The first would be for the US President to exempt the 123 agreement from the requirement of Sec. 123(a)(4) - which is allowed under the AEA - with a determination that the "inclusion of such a requirement would be seriously prejudicial to the achievement of the United States non-proliferation objectives or otherwise jeopardize the common defense and security." It would not be difficult to establish that the failure of the 123 agreement, and the consequent isolation of India from global nuclear civil nuclear commerce, would affect US non-proliferation objectives. And the procedure for the Congress to ratify such an agreement would be identical to the procedure for ratification of a 123 agreement with such a clause. If Congress chooses to reject such an agreement, then the blame for the failure of the Indo-US agreement would lie at its feet and not the two governments.

    If, however, for any reason such an action is not considered to be feasible, then the 123 agreement which includes Sec. 123 (a)(4) can be drafted to include one or more of the following two additional clauses. The first would be an unconditional requirement that the United States should take back all the equipment and materials transferred and moreover bear the costs associated with such a transfer! There has never been a case so far of any used reactor being transported to any other place. One cannot conceive any state in the US willing to receive a used reactor, and a foreign one at that, in its territory. In fact India should insist on the United States exercising the right of return of a reactor in case it decides to conduct a nuclear test!

    The second would be to require that the United States compensates India for all the losses it would have to bear on account of the closure of the reactor, including costs associated with the loss of revenue on account of closure, loss on account of replacing the transferred reactor with another indigenous reactor and other costs that may occur as a result of the return of the transferred reactor and materials. Such a clause in the 123 agreement would not be unusual. Art. 12(4) of the US-Japan 123 agreement, dealing exactly with such a possibility states "Before either party takes steps to cease cooperation under this Agreement, to terminate this Agreement, or to require such return, the parties shall consult for the purpose of taking corrective steps and shall carefully consider the economic effects of such actions, taking into account the need to make such other appropriate arrangements as may be required."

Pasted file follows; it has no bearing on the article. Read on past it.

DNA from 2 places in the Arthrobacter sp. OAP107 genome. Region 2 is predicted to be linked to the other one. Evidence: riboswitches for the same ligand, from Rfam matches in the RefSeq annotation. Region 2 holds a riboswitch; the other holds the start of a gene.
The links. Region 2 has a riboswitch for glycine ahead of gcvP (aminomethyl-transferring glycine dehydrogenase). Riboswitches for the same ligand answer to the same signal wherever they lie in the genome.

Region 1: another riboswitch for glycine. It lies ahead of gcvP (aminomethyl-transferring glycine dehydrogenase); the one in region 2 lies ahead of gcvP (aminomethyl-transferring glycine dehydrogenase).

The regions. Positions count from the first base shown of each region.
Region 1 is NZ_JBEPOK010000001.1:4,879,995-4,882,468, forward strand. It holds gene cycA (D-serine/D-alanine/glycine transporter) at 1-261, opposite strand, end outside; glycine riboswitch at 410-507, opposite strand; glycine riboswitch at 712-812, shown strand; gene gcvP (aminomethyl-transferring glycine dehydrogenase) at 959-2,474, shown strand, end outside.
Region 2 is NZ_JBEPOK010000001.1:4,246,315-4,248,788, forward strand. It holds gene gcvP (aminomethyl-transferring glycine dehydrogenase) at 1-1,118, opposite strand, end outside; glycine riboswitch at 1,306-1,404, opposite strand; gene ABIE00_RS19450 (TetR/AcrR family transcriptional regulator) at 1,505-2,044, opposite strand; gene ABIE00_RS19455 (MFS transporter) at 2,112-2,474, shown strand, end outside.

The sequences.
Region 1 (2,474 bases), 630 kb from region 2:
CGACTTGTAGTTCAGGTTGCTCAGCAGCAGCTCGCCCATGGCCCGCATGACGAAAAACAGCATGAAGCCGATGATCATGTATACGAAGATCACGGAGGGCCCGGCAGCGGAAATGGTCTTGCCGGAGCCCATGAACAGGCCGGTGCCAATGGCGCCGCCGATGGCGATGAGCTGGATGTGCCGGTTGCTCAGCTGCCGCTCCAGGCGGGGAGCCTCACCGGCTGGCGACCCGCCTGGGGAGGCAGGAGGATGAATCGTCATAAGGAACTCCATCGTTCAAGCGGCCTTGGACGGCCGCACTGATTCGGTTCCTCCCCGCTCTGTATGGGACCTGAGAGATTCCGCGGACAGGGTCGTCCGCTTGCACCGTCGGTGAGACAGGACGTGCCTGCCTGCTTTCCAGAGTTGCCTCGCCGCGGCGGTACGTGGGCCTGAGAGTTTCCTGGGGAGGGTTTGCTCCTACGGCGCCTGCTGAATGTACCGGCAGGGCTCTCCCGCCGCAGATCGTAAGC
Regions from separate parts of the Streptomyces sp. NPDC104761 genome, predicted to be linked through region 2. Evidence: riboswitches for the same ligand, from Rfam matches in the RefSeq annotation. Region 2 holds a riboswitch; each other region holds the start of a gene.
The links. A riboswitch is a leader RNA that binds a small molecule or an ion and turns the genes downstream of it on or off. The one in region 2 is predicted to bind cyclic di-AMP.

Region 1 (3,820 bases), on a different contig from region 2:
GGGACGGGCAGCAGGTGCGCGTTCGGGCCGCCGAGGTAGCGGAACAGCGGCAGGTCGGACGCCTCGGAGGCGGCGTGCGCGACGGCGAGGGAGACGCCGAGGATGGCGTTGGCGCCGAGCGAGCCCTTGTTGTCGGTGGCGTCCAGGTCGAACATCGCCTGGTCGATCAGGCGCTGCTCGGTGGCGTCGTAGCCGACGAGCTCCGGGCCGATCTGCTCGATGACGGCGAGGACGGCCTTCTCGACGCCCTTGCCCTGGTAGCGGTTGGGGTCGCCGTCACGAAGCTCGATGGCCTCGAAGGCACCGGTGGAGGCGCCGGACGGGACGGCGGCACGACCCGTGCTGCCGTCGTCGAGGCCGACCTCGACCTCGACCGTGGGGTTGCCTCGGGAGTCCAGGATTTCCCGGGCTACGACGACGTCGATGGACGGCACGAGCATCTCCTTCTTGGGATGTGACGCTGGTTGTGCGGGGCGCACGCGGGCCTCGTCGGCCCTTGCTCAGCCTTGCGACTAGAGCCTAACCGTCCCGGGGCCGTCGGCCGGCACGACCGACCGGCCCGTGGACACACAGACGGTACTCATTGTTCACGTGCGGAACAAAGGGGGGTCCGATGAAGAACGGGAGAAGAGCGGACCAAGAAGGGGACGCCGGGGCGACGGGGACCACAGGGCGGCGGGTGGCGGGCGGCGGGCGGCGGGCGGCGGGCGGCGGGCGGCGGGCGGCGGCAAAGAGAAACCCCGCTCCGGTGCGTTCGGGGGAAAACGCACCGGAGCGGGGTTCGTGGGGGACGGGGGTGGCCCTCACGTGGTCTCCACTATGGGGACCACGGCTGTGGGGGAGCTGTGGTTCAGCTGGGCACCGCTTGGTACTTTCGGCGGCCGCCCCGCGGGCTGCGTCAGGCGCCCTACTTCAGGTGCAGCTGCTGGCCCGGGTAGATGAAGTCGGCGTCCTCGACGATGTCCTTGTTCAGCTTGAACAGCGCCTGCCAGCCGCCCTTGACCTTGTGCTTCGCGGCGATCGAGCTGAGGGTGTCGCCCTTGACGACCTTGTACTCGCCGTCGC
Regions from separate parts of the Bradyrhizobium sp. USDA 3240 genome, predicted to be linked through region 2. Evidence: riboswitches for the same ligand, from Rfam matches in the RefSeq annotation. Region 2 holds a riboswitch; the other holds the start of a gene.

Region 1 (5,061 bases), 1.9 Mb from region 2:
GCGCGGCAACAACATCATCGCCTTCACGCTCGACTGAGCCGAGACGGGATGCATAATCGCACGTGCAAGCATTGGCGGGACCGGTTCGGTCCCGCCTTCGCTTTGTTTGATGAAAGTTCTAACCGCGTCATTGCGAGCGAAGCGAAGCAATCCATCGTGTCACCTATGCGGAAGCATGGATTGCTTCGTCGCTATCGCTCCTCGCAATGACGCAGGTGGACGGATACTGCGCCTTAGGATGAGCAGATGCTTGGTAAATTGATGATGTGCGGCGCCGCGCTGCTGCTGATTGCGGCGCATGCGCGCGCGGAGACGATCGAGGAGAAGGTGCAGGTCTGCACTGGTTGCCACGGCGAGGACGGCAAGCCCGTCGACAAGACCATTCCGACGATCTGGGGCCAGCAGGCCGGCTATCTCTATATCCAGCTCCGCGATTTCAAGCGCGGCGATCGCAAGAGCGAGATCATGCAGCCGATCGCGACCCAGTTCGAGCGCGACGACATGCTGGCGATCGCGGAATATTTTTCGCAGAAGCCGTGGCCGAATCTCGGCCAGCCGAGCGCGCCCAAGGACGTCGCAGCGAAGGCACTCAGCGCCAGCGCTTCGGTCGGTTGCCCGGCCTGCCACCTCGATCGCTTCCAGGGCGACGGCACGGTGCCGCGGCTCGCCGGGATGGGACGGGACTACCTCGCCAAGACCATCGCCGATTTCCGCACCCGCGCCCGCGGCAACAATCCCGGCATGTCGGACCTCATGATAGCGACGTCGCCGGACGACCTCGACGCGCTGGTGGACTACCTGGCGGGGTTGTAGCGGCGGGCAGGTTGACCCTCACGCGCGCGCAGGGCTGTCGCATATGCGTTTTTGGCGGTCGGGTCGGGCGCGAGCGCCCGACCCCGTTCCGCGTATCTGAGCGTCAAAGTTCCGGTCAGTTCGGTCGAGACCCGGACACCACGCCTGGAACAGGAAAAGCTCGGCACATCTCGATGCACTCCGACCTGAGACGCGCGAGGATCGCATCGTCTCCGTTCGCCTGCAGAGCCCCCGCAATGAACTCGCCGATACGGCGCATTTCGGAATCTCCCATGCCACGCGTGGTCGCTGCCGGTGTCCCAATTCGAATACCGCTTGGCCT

At the time of submission of the 123 agreement with Japan, the US Nuclear Regulatory Commission had voiced its reservation over this aspect of the 123 agreement. In response to this reservation the US State Department, with the concurrence of the Department of Energy, had submitted that "The requirement that consideration be given to the economic effects of termination or suspension merely takes account of the reality that both parties have a very large economic investment in their civil nuclear power programs."

    Thus it is possible to allay Indian fears of possible financial loss on account of the United States requiring the return of transferred equipment and materials by inclusion of these two additions or variations thereof.